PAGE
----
Hours: 11am-6:30pm, daily
A lesser-know chocolate shop in Brugge, Brown Sugar offers a huge array of marzipans and nougats— both flavored, and chocolate-dipped & plain— and a selection of chocolates. While the shop itself is tiny and there isn’t anywhere to sit, there is no shortage of options in the chocolate department. I got some nougat and some of their chocolates, which were both quite sweet but overall good. When I’m back in the city, I’ll return for a chocolate-dipped nougat, getting the best of both worlds, and for a lower price.
Address: Mariastraat 21, 8000 Brugge, Belgium
Hours: 10am-6pm, daily (open until 8pm Sat. & 7pm Sun.)
This is the famous chocolate museum in Brugge, with two stories of information on chocolate making and its history in Belgium. On the ground floor there are three rooms with chocolate history written in Dutch, French, and English, a short video outlining the history of chocolate, and then a room with huge chocolate sculptures. But you should start your tour by heading upstairs.
Following instructions on the page given to you when you entered (along with a chocolate bar), the modern story of chocolate begins on the third floor. From the beginning of the tour to the end, the Brugge chocolate museum covers an incredible amount of the known history with Mesoamerican cultures and cacao, and then the Europeans’ spiriting away of the good. On the ground floor, at the end of your tour you can watch a demonstration of tempering & molding chocolates, while employees pass around different origins of Belcolade brand chocolate pastilles.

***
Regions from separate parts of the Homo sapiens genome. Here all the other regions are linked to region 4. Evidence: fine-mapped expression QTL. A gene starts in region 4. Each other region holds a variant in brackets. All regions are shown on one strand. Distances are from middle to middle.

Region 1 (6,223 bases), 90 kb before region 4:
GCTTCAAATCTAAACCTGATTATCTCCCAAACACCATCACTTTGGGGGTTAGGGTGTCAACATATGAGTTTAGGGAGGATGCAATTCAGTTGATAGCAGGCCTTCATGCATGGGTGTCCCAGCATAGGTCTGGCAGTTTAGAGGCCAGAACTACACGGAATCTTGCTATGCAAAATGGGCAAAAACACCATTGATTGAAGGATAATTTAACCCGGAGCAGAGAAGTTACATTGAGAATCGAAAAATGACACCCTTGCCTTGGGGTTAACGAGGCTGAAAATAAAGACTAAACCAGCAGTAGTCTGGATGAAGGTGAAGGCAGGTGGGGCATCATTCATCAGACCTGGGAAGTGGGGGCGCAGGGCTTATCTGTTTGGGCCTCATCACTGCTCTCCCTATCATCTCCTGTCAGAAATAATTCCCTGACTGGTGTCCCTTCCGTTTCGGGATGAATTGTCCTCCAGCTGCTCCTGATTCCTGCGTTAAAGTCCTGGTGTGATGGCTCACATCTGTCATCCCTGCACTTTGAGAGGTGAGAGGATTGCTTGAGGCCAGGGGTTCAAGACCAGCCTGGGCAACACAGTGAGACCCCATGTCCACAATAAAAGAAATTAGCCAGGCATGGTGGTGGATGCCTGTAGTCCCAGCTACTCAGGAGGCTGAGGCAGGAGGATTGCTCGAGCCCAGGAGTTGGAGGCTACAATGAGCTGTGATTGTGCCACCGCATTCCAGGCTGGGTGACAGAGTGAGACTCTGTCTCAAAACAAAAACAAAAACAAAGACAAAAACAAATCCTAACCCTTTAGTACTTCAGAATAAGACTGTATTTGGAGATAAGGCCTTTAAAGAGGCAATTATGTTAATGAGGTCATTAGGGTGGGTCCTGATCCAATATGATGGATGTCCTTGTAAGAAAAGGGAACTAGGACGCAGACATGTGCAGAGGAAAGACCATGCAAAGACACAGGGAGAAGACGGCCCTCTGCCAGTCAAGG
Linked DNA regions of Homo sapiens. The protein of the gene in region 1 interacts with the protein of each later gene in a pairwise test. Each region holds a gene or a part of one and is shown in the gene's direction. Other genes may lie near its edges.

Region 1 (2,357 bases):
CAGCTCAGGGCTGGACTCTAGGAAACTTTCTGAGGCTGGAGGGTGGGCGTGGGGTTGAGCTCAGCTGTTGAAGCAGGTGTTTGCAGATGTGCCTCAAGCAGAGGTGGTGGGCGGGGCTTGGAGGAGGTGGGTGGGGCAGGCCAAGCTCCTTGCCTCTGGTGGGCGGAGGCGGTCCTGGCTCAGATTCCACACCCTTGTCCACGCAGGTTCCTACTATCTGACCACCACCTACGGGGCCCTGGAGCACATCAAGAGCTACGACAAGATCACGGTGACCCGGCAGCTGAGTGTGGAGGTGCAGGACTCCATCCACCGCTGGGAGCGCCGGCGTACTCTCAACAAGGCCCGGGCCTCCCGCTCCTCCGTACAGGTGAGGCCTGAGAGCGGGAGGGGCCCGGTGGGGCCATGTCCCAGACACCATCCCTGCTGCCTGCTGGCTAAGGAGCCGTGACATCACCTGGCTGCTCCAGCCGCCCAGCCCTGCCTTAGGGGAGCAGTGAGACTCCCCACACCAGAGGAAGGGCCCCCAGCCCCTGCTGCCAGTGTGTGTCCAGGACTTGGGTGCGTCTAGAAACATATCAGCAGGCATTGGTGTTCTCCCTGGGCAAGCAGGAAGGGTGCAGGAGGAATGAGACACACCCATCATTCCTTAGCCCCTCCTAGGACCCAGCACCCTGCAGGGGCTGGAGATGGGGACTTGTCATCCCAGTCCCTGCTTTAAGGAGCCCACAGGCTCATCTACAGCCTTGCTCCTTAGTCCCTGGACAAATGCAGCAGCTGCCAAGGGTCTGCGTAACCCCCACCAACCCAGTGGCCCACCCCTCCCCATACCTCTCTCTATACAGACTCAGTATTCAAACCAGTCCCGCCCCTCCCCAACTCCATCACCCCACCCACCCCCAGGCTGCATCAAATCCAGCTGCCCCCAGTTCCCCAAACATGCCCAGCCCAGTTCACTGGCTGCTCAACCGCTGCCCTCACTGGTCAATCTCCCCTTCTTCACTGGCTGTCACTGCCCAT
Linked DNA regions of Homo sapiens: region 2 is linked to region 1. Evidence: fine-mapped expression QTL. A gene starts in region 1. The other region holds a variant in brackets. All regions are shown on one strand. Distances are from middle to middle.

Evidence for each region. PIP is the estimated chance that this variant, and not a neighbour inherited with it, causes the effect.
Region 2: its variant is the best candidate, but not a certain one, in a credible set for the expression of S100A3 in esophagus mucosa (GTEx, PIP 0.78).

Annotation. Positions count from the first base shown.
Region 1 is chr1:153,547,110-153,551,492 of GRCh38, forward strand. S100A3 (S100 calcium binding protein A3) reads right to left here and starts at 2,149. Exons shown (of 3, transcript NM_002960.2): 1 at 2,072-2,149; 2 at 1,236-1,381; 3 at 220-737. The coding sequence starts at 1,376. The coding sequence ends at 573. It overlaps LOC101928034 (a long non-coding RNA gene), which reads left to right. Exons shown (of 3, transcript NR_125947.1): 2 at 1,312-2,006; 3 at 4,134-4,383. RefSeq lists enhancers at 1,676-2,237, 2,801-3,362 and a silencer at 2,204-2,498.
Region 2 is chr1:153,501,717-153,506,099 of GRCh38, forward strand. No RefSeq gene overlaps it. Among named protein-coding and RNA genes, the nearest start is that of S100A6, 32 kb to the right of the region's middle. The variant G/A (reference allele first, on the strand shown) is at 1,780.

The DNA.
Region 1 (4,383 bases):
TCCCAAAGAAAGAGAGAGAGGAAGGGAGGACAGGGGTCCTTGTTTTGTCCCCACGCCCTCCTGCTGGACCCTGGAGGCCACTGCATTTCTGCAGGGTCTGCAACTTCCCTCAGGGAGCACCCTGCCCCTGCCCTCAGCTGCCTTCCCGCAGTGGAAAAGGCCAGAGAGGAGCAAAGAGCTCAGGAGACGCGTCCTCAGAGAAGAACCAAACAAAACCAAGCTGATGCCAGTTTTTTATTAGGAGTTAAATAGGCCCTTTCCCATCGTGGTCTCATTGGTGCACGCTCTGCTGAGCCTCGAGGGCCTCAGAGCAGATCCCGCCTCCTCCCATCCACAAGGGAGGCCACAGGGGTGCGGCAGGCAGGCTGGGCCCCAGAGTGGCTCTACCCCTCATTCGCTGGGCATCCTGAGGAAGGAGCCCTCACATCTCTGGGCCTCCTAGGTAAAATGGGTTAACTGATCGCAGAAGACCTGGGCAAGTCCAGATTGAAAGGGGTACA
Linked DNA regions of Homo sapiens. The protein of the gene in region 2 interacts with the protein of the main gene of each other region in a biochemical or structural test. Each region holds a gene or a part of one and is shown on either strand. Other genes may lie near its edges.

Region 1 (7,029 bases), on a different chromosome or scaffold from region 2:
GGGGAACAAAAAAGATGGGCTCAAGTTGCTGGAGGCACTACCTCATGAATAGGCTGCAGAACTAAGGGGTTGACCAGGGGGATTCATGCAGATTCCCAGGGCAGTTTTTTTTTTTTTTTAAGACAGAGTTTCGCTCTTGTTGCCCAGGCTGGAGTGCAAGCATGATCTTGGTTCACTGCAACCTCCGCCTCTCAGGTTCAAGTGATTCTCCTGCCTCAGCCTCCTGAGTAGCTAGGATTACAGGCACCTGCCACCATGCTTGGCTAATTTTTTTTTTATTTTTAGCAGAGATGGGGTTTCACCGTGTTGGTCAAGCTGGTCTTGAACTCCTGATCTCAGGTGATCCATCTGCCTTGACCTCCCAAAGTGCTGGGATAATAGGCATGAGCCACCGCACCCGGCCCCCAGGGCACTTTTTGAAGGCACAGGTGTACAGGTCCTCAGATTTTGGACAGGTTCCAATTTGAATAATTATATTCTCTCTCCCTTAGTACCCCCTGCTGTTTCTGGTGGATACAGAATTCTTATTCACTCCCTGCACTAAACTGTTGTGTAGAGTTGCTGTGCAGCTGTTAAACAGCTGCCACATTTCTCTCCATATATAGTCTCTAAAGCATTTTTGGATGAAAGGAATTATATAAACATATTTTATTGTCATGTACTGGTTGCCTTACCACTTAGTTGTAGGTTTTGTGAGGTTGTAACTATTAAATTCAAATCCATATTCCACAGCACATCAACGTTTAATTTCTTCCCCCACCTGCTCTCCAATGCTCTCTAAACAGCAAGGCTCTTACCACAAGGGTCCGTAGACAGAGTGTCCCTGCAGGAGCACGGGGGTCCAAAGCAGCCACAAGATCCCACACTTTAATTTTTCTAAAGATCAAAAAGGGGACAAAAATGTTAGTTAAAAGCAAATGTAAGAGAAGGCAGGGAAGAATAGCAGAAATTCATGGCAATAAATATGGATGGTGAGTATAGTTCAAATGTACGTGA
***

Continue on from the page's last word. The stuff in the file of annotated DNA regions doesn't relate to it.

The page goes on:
Everything seems to be sponsored by Belcolade, to be honest, but their history is pretty up-to-date. The museum is not handicap-accessible. But still, this is one of the best chocolate museums I’ve ever been to, despite the fact that the top floor is mostly dedicated to a video on how Belcolade manufactures their chocolate & sources their cacao. Entrance costs 9.5EUR per adult.
Address: Wijnzakstraat 2, 8000 Brugge, Belgium
Hours: 10am-5pm, daily
You can’t miss this Brussels-based Maitre Chocolatier. Each of their locations carried a selection of 15 flavors of bonbons available in bags, or pre-cooked selections in boxes along either wall. Their macarons, chocolate spread, and thin chocolate bark are some of their small selection in the particular outlet I visited in Bruges.
The bonbons themselves are good, with mostly clear flavors and higher quality chocolate than most chocolate shops in Bruges. But not every note came through super clear, and I’d buy his caramel and floral flavors again before I’d buy any others.